AP1 gets tough on global custody
In the wake of the crisis, the giant AP1 is looking for a new global custodian and is setting stringent operating conditions. Iain Morse reports
Sweden's mighty Första AP-fonden (AP1) is reviewing its custody arrangements. With net assets under management of SEK181bn (€19.4bn), it can afford to set stringent standards for global custodians. They must have a long-term credit rating exceeding an A/A1 or A rating, and have been rated by S&P, Moody's or IBCA. They will also need to demonstrate that they have no less than $1trn in assets under custody.
This is top-tier custody business. AP1 will allow the winner to appoint sub-custodians, but itself does not want to deal with more than one. The successful applicant will also be required to protect the fund against any potential loss of securities if a sub-custodian becomes insolvent. It will need a European, although not Swedish, operations centre, and be open for the same hours as the MSCI All Country World index.
As always, subsidiary questions to be answered by applicants reveal a lot. AP1 wants to know the number of each applicant's clients, divided into bands from less than $10bn (€7.3bn) to $30bn-plus. The number of Nordic clients will also need to be revealed, including local Nordic assets as well as those external to the region. SRI filters will also need to applied to an investment portfolio run by internal as well as 15 external managers. Real estate, private equity and hedging strategies are all included in the overall portfolio.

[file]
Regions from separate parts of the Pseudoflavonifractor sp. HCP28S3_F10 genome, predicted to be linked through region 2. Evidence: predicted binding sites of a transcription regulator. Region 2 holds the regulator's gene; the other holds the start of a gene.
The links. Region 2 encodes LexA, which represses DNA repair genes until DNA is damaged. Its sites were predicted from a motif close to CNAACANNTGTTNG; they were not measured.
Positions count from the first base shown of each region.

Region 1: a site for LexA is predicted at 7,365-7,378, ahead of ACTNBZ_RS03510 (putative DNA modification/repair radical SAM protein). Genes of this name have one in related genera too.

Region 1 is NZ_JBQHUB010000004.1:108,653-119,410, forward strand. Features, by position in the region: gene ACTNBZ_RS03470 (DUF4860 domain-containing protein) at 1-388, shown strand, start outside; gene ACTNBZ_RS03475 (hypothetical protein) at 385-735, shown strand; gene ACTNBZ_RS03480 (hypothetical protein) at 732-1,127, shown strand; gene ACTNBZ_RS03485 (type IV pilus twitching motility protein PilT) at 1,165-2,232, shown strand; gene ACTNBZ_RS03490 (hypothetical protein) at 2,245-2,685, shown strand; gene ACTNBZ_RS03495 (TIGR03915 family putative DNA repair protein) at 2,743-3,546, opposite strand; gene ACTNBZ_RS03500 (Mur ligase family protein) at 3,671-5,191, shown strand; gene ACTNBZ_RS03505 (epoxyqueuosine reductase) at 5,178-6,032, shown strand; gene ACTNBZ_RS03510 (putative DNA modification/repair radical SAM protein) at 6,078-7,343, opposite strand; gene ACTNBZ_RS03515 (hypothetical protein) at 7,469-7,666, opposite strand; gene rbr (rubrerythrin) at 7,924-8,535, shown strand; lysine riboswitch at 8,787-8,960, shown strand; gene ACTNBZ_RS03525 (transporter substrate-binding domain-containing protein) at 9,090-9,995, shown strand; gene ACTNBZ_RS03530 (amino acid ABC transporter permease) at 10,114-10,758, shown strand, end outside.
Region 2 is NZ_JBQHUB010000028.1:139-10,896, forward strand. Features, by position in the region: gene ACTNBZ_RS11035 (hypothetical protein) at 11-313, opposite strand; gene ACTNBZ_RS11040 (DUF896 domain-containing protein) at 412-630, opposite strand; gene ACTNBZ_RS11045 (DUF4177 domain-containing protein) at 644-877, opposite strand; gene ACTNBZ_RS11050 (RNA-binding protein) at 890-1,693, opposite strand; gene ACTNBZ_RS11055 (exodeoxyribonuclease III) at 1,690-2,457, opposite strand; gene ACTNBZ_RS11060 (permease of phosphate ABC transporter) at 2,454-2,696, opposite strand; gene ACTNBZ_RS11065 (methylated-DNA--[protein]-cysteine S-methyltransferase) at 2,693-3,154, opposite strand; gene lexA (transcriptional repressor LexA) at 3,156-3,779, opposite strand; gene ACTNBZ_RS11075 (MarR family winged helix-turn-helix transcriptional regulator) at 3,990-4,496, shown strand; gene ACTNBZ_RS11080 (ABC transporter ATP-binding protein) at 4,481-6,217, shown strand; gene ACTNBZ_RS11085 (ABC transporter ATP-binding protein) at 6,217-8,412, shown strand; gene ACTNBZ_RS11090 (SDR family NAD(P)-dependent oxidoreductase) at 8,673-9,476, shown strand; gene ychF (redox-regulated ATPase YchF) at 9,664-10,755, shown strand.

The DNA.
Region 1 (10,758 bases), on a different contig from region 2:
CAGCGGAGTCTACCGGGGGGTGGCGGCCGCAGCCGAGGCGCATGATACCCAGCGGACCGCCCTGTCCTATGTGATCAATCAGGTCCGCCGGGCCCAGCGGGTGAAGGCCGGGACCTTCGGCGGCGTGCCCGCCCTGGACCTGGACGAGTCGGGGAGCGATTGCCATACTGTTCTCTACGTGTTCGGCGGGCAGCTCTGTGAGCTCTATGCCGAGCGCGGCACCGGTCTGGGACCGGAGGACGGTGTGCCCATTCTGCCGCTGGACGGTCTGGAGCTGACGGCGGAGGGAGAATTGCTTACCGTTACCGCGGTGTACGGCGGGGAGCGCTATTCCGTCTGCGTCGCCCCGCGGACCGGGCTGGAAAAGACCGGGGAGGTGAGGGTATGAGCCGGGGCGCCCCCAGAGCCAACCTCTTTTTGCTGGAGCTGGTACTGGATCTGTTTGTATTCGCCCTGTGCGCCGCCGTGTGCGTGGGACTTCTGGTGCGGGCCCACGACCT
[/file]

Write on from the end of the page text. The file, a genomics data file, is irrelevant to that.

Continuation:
It is hard to see any Swedish custody bank qualified to win this mandate. None really qualifies even to enter although a couple claim to offer global custody services from Stockholm. AP1 does not disclose the identity of its custodians but almost certainly it will appoint or re-appoint one of the US giants. JP Morgan and Northern Trust, which is already custodian to AP3, are likely to be among the contenders, as are Citi, State Street, which provides custody services to AP2, and Bank of New York Mellon.